• If I Could Turn Back Time

    Hindsight is always 20/20, and it is the lucky few of us who can look back with a confident satisfaction that all our decisions were the best ones to make. I'm a fifth-year PhD candidate in psychology, and though I have many found successes to look back on from the past several years of my academic journey, there are also a number of decisions I would have made differently. If I could turn back time to the beginning of my graduate career, I'd whisper this friendly advice into my own novice ears: Take Time to Adjust Every student will have different paths, but regardless of whether you're making the transition from undergraduate school or work to a graduate program, take the time to adjust. While I don't suggest taking an extended length of time to adjust to a new life in graduate school, it is important to become gently immersed in the environment and to become familiar with the department's research programs and faculty, as well as with your advisor. Finding a thesis topic is very important, which is why you should take the time to formulate an idea thoroughly.

More From This Issue


  • Lost in Translation

    Within days of the earthquake that struck northwest of Sumatra, Indonesia, triggering a tsunami that barreled across the Indian Ocean, the Pacific Tsunami Warning System, or PTWS, announced plans to expand its network to the Indian Ocean and other possible trouble spots. In place since 1949, the PTWS generates data about earthquakes and potential tsunamis in the Pacific area and disseminates that information to at-risk areas. On the PTWS Web site, officials said that such a system, had it been in place, could have significantly reduced the loss of life in Asia. But one psychologist believes it would have taken more than technology to avert the tragedy.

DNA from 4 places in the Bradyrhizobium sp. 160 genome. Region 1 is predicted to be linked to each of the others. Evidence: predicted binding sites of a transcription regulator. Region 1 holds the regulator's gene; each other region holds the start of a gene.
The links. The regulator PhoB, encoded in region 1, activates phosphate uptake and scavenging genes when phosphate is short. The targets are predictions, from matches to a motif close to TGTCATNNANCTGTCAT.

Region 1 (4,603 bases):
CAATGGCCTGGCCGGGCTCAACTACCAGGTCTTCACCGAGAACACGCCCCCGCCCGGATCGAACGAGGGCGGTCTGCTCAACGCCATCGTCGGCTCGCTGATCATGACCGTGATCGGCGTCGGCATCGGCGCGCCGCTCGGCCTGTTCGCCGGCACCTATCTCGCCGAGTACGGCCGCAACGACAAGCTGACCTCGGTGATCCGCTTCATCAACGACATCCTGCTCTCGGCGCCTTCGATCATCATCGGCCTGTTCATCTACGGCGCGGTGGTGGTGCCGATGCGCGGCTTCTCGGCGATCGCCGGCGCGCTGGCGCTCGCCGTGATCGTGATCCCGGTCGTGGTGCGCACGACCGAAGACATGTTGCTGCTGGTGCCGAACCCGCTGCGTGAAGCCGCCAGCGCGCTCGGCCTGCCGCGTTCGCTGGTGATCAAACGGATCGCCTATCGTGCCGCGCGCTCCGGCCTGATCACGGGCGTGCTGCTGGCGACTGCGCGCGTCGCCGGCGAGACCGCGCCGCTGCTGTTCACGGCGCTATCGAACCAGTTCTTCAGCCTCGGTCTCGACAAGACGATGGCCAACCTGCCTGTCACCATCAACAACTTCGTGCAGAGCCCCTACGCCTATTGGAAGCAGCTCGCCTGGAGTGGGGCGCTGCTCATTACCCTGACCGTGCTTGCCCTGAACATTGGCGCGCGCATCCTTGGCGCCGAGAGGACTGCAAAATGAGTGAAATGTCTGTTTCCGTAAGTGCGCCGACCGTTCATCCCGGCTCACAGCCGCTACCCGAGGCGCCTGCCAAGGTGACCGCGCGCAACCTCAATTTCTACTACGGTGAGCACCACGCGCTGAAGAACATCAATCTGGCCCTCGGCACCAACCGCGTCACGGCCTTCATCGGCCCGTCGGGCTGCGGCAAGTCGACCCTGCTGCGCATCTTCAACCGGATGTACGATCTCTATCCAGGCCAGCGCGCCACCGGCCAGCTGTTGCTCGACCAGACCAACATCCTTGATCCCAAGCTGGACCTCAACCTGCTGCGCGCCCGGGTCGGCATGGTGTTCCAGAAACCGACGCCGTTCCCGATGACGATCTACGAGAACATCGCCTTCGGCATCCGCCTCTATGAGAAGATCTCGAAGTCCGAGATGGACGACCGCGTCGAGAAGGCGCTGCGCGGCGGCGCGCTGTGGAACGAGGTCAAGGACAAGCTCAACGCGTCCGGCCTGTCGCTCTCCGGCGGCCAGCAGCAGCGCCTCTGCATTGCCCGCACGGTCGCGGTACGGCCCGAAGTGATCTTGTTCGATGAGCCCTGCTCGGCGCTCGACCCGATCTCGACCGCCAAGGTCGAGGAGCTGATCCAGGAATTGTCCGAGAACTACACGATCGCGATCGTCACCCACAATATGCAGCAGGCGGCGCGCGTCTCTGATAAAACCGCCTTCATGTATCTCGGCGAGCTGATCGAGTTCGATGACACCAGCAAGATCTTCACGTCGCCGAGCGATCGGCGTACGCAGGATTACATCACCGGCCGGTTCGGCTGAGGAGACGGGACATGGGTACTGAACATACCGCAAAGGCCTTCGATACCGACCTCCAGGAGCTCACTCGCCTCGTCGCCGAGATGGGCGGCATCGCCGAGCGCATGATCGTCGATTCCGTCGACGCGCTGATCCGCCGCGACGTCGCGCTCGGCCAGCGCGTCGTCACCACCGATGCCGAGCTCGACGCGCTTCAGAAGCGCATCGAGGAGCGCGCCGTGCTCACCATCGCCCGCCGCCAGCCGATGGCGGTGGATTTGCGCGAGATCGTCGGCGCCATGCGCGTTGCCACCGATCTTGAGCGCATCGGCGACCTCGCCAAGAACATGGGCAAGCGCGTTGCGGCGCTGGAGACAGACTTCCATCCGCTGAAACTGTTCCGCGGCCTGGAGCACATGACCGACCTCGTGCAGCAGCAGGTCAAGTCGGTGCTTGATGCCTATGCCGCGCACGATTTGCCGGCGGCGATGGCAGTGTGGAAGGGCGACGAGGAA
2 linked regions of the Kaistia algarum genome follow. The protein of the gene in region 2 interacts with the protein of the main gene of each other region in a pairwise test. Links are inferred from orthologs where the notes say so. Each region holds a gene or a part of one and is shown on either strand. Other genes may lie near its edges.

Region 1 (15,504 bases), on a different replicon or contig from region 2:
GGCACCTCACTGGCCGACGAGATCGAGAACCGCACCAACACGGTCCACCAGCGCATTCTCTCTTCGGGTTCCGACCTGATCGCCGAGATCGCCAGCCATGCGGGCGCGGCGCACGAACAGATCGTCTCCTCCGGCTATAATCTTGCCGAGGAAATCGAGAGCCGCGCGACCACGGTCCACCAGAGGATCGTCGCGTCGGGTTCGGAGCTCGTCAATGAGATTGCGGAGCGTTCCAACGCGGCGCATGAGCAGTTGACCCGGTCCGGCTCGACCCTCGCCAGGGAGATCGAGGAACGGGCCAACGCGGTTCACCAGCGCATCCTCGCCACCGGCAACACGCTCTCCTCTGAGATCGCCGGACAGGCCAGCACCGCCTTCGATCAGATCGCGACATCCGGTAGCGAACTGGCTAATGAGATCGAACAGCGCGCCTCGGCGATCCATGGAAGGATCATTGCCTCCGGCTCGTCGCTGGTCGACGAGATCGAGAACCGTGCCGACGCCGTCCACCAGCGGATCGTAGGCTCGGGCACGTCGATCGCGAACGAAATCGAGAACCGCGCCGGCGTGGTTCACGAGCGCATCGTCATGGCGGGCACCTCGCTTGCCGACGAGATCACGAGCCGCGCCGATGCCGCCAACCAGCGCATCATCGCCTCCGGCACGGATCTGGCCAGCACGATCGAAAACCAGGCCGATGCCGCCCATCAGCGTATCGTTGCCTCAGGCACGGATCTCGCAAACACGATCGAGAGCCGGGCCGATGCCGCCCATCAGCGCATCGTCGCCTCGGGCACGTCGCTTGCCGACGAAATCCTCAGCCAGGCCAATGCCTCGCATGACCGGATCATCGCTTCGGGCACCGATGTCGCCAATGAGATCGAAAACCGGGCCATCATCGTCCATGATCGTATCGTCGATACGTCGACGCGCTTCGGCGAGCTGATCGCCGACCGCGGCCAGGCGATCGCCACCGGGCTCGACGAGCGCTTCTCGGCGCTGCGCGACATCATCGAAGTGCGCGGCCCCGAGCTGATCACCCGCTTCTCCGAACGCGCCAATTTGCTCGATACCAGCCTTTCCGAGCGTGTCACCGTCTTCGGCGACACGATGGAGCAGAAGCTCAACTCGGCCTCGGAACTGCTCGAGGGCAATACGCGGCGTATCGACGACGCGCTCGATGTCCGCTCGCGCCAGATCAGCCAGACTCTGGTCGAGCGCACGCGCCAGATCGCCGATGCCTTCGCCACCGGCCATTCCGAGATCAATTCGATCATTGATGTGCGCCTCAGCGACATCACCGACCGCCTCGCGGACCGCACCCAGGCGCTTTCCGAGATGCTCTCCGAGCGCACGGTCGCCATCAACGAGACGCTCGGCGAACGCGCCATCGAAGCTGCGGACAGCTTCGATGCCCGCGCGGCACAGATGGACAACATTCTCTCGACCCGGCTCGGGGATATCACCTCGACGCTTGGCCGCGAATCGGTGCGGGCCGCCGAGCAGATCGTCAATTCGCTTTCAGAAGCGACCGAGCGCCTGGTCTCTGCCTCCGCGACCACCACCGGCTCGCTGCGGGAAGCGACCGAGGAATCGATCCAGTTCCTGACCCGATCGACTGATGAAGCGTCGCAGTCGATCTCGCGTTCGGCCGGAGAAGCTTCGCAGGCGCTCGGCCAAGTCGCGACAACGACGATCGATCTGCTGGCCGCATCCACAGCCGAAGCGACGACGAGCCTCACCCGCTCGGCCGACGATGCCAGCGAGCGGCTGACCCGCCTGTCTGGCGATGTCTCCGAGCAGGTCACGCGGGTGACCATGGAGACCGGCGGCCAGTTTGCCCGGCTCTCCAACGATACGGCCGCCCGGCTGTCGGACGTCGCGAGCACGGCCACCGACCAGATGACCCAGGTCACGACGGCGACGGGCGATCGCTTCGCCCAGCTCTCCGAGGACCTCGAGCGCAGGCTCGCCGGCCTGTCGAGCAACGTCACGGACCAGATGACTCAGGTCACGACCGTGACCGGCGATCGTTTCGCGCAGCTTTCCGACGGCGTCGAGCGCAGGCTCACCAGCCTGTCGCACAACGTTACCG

• Could Reality Shows Become Reality Experiments?

    See Also: Reality Check That was the question posed to APS Board Member Barbara A. Spellman, University of Virginia, who founded the APS Committee on Human Subject Protection. Spellman breaks down which reality shows would pass, which would not, and which would not even be considered. The first question is, why don't reality game shows have to get Institutional Review Board approval? The answer: They are not research. According to the Code of Federal Regulations, research studies are "systematic investigations designed to develop or contribute to generalizable knowledge." But certainly many reality shows touch on issues that could make great questions for behavioral researchers.

  • Distinguishing Experiment and Research From Philosophy

    The American Journal of Psychology begins its 117th year of publication in 2005. At a time when psychology journals abound in great numbers and are increasingly specialized and narrow in their subject matter and target audience, AJP and a few other journals continue the tradition of general experimental psychology. AJP is the first and longest continually publishing journal in the English language devoted to experimental psychology. Since 1887, when G. Stanley Hall founded the publication, AJP has had only eight editors in chief: Hall from 1887-1921; Edward Bradford Titchener, 1921-1925; Karl M.

  • Behavioral Research at NIMH

    Several issues were raised in the Observer article ("Hitting the Bricks," February 2005) about NIMH funding for basic behavioral science that can benefit from clarification. First let me state that behavioral science is crucial to our success in meeting the very serious — and growing — challenge of reducing the burden of mental and behavioral disorders. Refining phenotypes, detecting gene-behavior-environment interactions, developing diagnostic tests and new interventions for prevention and treatment, and enhancing rehabilitation and recovery all require basic behavioral science.

  • Observations

    Gazzaniga to Direct Science of Learning Center The National Science Foundation has awarded $21.8 million to Dartmouth College to establish the Center for Cognitive and Educational Neuroscience, or CCEN. APS President-elect Michael S. Gazzaniga, who will direct the center, formally received the award at the annual meeting of the Science of Learning Centers, or SLC, in January. The project will seek to understand how education changes the brain and to develop techniques for educators at the K-12 and undergraduate levels.